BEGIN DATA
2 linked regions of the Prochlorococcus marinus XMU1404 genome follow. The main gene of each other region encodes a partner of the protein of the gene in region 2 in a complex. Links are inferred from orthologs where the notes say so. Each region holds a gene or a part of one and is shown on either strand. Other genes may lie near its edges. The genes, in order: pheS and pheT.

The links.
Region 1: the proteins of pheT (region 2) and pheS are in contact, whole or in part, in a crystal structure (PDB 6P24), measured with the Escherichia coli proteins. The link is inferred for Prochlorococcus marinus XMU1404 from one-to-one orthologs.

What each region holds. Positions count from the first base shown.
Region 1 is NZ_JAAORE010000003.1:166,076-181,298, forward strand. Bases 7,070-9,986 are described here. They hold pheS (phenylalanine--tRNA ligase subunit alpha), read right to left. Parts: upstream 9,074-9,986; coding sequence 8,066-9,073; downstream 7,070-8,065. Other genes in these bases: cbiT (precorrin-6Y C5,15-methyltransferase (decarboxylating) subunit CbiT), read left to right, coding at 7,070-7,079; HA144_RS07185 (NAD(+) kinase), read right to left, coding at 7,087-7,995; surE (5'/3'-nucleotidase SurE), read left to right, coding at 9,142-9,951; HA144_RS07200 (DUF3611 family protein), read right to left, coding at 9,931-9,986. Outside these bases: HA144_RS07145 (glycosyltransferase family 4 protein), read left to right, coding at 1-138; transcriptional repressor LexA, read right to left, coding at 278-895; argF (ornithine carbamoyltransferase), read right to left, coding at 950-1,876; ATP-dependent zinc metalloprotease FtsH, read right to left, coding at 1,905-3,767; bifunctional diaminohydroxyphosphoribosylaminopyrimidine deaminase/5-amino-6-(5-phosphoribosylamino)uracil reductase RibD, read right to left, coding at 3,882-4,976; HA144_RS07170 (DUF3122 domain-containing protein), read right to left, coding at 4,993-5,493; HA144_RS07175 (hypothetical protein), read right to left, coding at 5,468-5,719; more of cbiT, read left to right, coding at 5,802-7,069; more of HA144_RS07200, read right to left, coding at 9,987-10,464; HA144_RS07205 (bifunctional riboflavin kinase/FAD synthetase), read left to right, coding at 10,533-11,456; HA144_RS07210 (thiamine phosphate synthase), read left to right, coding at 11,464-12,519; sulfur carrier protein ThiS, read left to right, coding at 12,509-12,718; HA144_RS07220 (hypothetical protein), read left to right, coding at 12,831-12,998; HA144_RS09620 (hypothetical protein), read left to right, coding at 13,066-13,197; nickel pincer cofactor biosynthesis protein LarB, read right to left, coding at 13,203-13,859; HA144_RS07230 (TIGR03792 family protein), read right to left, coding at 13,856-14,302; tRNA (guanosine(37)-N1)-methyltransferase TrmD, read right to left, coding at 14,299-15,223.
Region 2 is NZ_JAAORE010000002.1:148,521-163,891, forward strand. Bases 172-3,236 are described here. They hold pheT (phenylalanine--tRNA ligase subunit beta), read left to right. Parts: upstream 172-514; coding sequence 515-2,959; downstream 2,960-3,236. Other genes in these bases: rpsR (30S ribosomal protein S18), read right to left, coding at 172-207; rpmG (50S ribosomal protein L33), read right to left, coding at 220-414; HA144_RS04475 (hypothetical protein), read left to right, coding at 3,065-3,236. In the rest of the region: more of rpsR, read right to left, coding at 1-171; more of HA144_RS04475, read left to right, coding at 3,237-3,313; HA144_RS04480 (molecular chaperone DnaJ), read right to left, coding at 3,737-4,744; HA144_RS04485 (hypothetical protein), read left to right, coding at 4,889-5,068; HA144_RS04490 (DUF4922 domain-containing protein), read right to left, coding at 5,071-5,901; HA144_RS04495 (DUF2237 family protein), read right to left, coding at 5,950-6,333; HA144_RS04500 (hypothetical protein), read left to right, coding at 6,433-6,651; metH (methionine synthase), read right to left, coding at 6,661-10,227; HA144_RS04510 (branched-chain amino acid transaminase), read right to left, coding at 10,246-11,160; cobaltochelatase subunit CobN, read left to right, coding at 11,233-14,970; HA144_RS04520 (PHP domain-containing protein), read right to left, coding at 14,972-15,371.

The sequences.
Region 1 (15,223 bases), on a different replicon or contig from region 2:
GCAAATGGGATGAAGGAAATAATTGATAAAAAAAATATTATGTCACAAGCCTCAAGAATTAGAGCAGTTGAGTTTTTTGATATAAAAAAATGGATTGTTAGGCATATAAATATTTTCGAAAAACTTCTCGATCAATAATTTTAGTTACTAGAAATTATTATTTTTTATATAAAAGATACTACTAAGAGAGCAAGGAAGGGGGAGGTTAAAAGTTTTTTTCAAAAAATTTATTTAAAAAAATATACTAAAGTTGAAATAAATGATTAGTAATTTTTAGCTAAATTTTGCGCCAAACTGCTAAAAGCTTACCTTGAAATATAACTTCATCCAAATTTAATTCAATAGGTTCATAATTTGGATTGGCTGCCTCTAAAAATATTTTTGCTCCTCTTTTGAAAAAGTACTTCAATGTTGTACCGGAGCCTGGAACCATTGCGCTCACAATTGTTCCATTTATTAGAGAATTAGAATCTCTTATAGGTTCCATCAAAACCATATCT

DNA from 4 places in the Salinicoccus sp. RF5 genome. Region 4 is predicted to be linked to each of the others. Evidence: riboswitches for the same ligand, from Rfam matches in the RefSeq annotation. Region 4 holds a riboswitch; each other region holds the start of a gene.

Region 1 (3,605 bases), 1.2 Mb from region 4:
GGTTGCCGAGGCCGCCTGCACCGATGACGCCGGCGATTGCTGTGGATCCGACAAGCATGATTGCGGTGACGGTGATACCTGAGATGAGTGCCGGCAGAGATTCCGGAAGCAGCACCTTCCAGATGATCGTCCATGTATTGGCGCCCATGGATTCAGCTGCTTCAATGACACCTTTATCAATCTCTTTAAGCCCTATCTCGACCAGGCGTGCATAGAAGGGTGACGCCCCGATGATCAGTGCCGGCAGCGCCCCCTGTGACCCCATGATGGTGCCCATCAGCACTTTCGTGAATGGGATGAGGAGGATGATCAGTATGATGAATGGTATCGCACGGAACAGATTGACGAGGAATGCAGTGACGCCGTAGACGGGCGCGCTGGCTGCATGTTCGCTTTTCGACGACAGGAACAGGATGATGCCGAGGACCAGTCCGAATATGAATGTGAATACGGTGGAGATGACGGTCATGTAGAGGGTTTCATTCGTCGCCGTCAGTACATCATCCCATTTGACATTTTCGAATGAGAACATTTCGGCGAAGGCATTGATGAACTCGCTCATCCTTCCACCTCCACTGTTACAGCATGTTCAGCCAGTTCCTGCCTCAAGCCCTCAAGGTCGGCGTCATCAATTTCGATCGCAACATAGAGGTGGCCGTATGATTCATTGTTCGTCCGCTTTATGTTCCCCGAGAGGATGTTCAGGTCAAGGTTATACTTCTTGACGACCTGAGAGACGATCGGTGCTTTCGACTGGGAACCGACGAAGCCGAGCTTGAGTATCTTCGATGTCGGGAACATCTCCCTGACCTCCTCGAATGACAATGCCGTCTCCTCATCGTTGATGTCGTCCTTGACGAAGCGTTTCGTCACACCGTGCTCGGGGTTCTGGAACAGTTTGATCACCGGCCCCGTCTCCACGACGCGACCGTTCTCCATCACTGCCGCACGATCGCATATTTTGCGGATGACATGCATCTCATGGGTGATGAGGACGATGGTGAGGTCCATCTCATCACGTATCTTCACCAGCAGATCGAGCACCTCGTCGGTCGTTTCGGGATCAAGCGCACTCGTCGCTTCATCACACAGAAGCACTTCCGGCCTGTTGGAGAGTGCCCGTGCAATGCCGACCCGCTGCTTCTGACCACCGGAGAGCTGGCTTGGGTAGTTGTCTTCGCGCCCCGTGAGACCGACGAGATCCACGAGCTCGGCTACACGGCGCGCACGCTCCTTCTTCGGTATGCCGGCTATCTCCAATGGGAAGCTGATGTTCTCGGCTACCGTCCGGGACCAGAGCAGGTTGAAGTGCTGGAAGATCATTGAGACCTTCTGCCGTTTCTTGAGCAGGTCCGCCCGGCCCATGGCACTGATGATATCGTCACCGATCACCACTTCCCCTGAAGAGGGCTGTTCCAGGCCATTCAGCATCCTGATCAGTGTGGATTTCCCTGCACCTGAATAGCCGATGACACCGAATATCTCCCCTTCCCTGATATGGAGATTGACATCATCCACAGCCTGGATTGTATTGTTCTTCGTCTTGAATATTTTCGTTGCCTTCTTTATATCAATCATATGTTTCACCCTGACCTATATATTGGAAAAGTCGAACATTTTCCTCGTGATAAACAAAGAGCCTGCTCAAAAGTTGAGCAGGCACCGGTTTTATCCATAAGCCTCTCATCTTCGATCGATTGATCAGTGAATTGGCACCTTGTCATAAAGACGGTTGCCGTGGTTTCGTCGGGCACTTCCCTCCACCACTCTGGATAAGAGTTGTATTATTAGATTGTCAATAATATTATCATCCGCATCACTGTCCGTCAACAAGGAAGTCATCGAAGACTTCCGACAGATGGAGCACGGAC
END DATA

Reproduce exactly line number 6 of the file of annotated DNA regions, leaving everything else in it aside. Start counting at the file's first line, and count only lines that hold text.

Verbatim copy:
Region 2 is NZ_JAAORE010000002.1:148,521-163,891, forward strand. Bases 172-3,236 are described here. They hold pheT (phenylalanine--tRNA ligase subunit beta), read left to right. Parts: upstream 172-514; coding sequence 515-2,959; downstream 2,960-3,236. Other genes in these bases: rpsR (30S ribosomal protein S18), read right to left, coding at 172-207; rpmG (50S ribosomal protein L33), read right to left, coding at 220-414; HA144_RS04475 (hypothetical protein), read left to right, coding at 3,065-3,236. In the rest of the region: more of rpsR, read right to left, coding at 1-171; more of HA144_RS04475, read left to right, coding at 3,237-3,313; HA144_RS04480 (molecular chaperone DnaJ), read right to left, coding at 3,737-4,744; HA144_RS04485 (hypothetical protein), read left to right, coding at 4,889-5,068; HA144_RS04490 (DUF4922 domain-containing protein), read right to left, coding at 5,071-5,901; HA144_RS04495 (DUF2237 family protein), read right to left, coding at 5,950-6,333; HA144_RS04500 (hypothetical protein), read left to right, coding at 6,433-6,651; metH (methionine synthase), read right to left, coding at 6,661-10,227; HA144_RS04510 (branched-chain amino acid transaminase), read right to left, coding at 10,246-11,160; cobaltochelatase subunit CobN, read left to right, coding at 11,233-14,970; HA144_RS04520 (PHP domain-containing protein), read right to left, coding at 14,972-15,371.